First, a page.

The hashtag #collegeproblems is probably one of the most popular on Twitter, and it is definitely common among my classmates. Anything from professors with nearly incomprehensible accents to complaints about community bathrooms is fair game for tweeting, but I am always surprised by how many “problems” can be better categorized as inconveniences with very doable solutions.
Even more surprising is how many of these issues might be alleviated by some simple goals set in January and faithfully carried out through the semester – like New Year’s resolutions that actually stick.
can be very difficult to come by in college, as evidenced by the multitude of confessions on social media that the nights are long, the mornings are hard, and the afternoons are good only if you can squeeze in a nap. How do you let yourself get more rest when the only time you feel genuinely tired is when you are supposed to be wide awake?
I think being unwilling to wake up in the morning is a symptom, not a problem. The only way to fix it is to address the cause: going to sleep too late. We can train our minds and bodies to know when it is time to go to bed, but it might take a little rearranging in our schedules. Lights from the computer and television can trick your brain into thinking it is not time to sleep yet, but if you stay away from these devices for just a couple hours before bed, you can help make yourself feel sleepy earlier. You can also reinforce the message by setting a nightly routine and staying physically out of bed until you turn in for the night.
Mornings can be hectic for reasons other than sleep deprivation, though. You may find yourself scrambling to print out a paper or trying on four different outfits before deciding on the right one. Both of these issues may make it appear that time is the problem, but I think procrastination is really what needs to be addressed.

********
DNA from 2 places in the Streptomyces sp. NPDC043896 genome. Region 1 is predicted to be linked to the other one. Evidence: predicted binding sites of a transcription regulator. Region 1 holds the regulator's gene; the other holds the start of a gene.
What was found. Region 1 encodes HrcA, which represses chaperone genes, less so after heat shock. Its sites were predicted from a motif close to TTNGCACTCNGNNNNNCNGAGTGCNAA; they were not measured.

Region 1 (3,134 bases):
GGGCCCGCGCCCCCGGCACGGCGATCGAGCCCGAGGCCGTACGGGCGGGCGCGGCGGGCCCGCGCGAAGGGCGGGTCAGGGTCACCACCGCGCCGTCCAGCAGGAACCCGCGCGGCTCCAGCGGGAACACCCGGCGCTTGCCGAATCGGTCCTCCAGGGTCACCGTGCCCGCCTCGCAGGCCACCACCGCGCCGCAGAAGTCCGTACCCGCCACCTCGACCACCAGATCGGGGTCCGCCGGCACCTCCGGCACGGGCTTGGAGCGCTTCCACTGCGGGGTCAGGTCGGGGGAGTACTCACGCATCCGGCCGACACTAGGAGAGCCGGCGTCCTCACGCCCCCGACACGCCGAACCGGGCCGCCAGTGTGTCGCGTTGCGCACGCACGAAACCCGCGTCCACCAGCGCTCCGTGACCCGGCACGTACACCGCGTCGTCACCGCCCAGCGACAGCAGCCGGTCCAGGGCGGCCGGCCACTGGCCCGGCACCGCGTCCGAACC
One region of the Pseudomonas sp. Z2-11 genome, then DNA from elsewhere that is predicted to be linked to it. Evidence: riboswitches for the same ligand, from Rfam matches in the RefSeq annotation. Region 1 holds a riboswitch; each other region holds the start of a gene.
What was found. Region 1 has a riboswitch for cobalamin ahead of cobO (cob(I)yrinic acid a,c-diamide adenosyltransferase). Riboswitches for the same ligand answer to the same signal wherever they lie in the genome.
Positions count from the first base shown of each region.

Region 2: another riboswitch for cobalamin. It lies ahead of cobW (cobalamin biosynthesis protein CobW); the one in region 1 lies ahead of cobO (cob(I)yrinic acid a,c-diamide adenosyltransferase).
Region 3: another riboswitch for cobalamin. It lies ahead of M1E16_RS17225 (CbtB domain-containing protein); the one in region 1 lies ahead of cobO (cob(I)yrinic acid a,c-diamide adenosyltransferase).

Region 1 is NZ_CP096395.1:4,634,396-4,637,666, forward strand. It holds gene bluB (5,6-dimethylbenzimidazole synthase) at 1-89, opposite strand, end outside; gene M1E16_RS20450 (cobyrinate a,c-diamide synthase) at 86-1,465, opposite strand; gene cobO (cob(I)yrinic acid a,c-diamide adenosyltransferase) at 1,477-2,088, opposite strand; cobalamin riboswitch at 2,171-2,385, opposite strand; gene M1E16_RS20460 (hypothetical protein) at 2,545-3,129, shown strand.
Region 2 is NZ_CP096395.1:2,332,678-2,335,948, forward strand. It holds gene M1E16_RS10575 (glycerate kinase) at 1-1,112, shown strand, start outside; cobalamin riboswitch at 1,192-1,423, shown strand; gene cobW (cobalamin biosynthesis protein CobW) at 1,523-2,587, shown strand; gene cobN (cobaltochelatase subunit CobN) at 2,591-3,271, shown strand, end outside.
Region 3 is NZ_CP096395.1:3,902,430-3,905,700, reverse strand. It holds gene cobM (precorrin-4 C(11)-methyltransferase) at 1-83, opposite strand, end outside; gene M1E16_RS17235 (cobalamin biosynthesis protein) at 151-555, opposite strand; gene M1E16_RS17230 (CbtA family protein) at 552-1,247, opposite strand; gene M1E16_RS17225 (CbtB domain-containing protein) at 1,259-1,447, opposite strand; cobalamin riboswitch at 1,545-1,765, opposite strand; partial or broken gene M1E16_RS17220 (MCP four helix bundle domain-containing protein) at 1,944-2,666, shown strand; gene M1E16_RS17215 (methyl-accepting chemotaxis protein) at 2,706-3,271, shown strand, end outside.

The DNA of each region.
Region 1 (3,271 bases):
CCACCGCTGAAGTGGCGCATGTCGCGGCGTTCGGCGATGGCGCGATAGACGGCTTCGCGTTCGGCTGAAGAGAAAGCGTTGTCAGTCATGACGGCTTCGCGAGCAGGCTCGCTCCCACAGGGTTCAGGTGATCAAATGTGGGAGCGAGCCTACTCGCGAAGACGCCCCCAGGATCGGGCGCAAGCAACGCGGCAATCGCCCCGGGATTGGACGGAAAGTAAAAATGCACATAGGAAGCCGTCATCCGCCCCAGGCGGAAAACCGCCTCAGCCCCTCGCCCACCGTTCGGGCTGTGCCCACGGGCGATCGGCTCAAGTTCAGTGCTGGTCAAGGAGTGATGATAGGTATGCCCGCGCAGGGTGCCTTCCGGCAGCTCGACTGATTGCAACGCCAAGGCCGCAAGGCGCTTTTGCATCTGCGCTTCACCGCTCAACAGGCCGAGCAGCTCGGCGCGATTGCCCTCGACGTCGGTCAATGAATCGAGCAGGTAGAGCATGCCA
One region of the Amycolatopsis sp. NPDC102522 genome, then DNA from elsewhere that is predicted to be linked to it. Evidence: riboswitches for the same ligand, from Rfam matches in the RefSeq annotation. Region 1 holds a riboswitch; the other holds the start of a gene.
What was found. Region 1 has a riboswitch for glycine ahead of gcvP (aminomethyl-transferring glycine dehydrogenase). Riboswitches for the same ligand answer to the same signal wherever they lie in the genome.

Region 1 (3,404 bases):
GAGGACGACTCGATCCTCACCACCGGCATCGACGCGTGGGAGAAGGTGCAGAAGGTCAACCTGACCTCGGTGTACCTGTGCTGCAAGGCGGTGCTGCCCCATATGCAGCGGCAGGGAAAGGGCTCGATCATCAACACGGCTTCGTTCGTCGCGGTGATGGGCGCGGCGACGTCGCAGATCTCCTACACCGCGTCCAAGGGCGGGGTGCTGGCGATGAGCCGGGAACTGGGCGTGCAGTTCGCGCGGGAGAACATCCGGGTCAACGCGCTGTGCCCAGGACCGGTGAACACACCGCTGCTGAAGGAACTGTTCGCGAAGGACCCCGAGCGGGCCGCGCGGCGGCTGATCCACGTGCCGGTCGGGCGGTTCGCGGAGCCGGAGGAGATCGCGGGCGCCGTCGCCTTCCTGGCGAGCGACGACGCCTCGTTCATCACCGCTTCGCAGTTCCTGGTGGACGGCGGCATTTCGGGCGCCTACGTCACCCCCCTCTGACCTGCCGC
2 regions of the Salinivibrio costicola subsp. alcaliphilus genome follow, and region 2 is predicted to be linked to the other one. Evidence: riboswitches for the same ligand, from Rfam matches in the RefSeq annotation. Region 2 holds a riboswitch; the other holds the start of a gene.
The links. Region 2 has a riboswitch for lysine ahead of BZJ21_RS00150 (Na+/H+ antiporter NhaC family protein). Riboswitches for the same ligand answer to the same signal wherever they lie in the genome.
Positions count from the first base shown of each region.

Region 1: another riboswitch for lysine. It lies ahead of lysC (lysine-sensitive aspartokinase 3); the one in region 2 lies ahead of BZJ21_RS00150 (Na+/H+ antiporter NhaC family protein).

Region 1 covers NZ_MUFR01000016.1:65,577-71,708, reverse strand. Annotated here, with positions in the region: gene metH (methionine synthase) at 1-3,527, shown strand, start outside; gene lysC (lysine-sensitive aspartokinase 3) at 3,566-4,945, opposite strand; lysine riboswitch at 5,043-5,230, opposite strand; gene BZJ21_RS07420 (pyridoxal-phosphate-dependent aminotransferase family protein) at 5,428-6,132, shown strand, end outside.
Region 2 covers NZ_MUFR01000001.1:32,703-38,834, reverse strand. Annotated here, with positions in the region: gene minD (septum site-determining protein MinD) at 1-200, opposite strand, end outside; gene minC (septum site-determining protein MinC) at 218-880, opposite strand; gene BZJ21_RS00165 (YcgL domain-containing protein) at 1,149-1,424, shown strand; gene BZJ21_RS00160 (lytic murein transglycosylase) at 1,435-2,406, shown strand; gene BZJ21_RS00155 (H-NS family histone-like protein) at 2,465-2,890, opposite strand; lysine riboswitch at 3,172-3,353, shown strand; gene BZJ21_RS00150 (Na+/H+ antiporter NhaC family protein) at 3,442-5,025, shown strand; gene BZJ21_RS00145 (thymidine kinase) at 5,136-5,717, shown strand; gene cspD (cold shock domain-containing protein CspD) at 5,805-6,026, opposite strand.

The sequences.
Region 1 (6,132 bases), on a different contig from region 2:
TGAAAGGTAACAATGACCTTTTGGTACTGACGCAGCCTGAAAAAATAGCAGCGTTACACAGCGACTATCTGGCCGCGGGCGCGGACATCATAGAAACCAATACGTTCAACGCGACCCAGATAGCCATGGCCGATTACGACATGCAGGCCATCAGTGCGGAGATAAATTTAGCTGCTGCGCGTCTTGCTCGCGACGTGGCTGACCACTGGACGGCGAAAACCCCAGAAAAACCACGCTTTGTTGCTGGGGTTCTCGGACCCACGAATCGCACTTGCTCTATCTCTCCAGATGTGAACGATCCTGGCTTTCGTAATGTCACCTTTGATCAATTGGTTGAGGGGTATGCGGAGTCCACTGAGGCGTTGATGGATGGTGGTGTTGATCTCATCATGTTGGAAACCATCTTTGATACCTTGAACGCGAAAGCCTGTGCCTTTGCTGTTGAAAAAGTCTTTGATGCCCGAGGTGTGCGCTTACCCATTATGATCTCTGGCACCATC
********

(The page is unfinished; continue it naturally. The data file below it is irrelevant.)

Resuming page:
It is not likely that you can change your procrastinating ways overnight, but you can take steps to make sure you aren't putting off the little things that only cause extra stress. If you can plan your clothes for tomorrow the night before, you can save yourself a lot of frustration and worrying. If you print out your paper in advance, you can skip the nagging fears that might prevent you from falling asleep early. These tasks and many others, like locating your room keys, deciding what you’ll have for breakfast, and packing your book bag, can be made part of your nightly routine, which takes the chaos out of the morning.
Breakfast brings up the issue of food, which is a different story, but at its most basic level, you should resolve to eat healthily enough that you don’t get sick often. Germs can spread on a college campus like wildfire, but if you've made sure to get the right vitamins and enough protein, you will be better protected. Milk and orange juice are two lifesavers when it comes to warding off illness, and luckily they are common in both dining halls and vending machines.
Catching a virus or even the flu is obviously detrimental to your health, but they can be damaging to your grades, too. Low GPA is another frequent concern for college students, and with good reason, because many classes are tough and require hard work and diligent studying. Professors are there to help, though, and too often they get passed over as a valuable resource. Try making a point to get to know one professor really well each semester – bonus points if he or she teaches in your major so you can return to them later if you need help, career advice or, better yet, a letter of recommendation for a scholarship
These resolutions may not be the typical ambitious goals of the New Year, like running a mile every day, going vegan or reading a certain number of books, but the truth is that they don’t have to be. Small, simple resolutions can be effective in achieving big changes, which I think is in line with the one overarching lesson college teaches us: a lot can be done with a little.